Complicity in Destruction IV, published by the Association of Indigenous Peoples of Brazil (APIB) and Amazon Watch, found that mining companies – Vale, Anglo American, Belo Sun, Potássio do Brasil, Mineração Taboca/Mamoré Mineração e Metalurgia (Minsur Group), Glencore, AngloGold Ashanti, and Rio Tinto – have received a total of $54.1 billion in financing from Brazil and internationally (when combining the banks and asset managers that own shares, bonds, or provide them loans or underwriting).
The report focuses on mining companies with a history of impacts on Indigenous lands and peoples in Brazil and worldwide, and which benefit from deep connections with international financial capital. The research finds that international financiers, including BlackRock, Vanguard and Capital Group, poured USD $54.1 billion into the eight mining companies via shares, bonds, loans and underwriting.
Bond investment made up only 2% of investments in mining activities in Brazil. The largest bondholders in the mining companies include Blackrock ($44 mill), Lord Abbett & Co ($42 mill), Vanguard ($37 mill), TIAA ($34 mill), and Prudential plc ($34 mill).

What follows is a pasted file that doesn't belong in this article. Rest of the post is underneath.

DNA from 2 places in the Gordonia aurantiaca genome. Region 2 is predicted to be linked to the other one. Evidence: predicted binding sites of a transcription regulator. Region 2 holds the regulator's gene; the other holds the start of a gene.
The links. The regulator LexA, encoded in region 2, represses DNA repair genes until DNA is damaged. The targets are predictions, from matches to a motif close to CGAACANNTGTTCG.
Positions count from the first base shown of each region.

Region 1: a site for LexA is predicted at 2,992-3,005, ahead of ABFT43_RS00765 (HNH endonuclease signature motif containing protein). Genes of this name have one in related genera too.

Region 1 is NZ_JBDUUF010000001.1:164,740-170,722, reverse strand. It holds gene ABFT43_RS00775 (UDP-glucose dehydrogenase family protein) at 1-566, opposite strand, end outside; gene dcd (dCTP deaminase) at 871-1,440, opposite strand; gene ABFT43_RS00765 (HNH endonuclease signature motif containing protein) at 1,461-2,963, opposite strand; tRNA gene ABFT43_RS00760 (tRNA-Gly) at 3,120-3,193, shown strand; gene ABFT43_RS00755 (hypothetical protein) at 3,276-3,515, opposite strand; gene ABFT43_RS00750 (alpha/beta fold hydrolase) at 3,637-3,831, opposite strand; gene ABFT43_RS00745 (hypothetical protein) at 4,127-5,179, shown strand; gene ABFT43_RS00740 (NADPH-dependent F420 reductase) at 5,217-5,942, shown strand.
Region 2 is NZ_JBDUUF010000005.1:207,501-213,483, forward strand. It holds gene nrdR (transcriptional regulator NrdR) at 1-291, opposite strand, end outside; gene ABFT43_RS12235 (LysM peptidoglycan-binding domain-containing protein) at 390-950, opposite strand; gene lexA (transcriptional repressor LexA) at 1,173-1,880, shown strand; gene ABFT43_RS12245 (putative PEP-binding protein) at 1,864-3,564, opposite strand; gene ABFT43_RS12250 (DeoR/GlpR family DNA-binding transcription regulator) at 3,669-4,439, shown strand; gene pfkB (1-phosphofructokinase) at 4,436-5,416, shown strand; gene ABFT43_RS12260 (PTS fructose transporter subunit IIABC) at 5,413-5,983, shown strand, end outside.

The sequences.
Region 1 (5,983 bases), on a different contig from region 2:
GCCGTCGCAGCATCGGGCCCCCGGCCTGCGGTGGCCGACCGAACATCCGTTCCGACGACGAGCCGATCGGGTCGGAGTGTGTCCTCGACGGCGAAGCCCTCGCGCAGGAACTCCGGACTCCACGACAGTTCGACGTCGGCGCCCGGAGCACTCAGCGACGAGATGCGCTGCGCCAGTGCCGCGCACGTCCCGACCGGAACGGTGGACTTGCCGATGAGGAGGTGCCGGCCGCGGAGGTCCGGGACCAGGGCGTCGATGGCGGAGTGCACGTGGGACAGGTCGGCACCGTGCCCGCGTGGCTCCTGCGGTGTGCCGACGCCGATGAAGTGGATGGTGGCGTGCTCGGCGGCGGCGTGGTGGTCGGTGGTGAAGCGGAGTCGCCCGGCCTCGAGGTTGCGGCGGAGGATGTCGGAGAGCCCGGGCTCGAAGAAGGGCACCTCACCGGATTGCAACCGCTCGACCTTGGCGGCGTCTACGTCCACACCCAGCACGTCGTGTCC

Despite statements by coal companies such as Vale and Anglo American over the last few years claiming that they would withdraw their applications for research and mineral exploration in these territories, this research shows that many applications remain active in the Brazilian National Mining Agency’s (ANM) system. In some cases, there was even an increase in the number of requests.
Vale attracted the largest investments in both shares and bonds associated with its activities in Brazil, with US$31.7 billion, followed by Anglo American (US$5.3 billion), Rio Tinto (US$3.5 billion), Anglo Gold Ashanti (US$588 million), and Glencore (US$581 million). Smaller investments were identified for Minsur (US$98 million) and Belo Sun (US$87 million), while none were identified for Potássio do Brasil. It is noteworthy that in 2020 Vale concluded a corporate restructuring – started in 2017 – which enabled the company to trade a much larger number of shares in the market, attracting a great deal of foreign investment. Today, approximately 60% of Vale’s capital is under foreign control.